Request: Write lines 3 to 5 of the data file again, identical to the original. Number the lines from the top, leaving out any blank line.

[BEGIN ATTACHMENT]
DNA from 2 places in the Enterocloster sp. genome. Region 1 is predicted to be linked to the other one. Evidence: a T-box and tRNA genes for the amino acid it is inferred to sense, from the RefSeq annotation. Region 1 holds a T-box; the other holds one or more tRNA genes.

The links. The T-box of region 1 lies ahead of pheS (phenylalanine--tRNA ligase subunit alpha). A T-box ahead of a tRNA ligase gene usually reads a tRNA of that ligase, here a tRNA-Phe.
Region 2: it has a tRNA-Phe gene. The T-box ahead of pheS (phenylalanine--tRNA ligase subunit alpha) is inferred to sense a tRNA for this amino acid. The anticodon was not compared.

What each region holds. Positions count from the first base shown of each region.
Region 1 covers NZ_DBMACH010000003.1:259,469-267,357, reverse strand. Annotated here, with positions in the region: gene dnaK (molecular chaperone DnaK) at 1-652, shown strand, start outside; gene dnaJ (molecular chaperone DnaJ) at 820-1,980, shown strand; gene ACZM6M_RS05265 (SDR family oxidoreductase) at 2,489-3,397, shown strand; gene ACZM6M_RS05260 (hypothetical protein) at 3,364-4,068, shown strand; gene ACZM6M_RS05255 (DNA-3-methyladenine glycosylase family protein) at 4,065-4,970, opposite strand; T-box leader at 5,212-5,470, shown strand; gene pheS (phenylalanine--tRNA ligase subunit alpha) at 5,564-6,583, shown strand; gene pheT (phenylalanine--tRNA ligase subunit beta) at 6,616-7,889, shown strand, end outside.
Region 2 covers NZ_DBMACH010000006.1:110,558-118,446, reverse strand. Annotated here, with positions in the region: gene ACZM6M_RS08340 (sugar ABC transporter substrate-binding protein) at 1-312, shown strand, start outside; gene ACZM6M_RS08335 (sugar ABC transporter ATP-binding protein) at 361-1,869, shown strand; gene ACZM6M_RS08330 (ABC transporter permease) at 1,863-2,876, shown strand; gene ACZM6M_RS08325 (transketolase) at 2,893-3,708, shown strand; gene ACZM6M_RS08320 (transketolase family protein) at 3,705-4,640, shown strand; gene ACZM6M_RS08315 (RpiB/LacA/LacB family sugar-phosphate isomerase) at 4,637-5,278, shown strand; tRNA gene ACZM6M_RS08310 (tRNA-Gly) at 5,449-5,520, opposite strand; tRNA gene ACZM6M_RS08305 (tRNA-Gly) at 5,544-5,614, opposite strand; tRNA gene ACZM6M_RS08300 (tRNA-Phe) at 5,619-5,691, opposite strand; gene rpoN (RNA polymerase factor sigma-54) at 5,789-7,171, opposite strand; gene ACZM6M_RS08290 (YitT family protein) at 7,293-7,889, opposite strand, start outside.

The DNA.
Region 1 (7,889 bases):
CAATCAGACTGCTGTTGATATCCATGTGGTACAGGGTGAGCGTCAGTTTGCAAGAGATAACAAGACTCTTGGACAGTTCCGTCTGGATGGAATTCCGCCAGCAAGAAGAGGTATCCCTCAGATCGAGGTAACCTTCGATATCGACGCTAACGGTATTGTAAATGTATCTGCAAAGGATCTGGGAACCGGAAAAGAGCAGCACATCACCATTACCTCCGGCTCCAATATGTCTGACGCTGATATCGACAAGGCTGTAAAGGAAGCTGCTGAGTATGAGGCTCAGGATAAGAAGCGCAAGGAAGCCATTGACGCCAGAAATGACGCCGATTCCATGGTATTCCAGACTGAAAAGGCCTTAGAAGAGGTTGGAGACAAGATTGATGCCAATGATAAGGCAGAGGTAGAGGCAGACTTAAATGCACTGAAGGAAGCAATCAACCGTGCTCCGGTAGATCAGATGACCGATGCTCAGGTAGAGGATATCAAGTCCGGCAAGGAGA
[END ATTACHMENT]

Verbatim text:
Region 2: it has a tRNA-Phe gene. The T-box ahead of pheS (phenylalanine--tRNA ligase subunit alpha) is inferred to sense a tRNA for this amino acid. The anticodon was not compared.

What each region holds. Positions count from the first base shown of each region.
Region 1 covers NZ_DBMACH010000003.1:259,469-267,357, reverse strand. Annotated here, with positions in the region: gene dnaK (molecular chaperone DnaK) at 1-652, shown strand, start outside; gene dnaJ (molecular chaperone DnaJ) at 820-1,980, shown strand; gene ACZM6M_RS05265 (SDR family oxidoreductase) at 2,489-3,397, shown strand; gene ACZM6M_RS05260 (hypothetical protein) at 3,364-4,068, shown strand; gene ACZM6M_RS05255 (DNA-3-methyladenine glycosylase family protein) at 4,065-4,970, opposite strand; T-box leader at 5,212-5,470, shown strand; gene pheS (phenylalanine--tRNA ligase subunit alpha) at 5,564-6,583, shown strand; gene pheT (phenylalanine--tRNA ligase subunit beta) at 6,616-7,889, shown strand, end outside.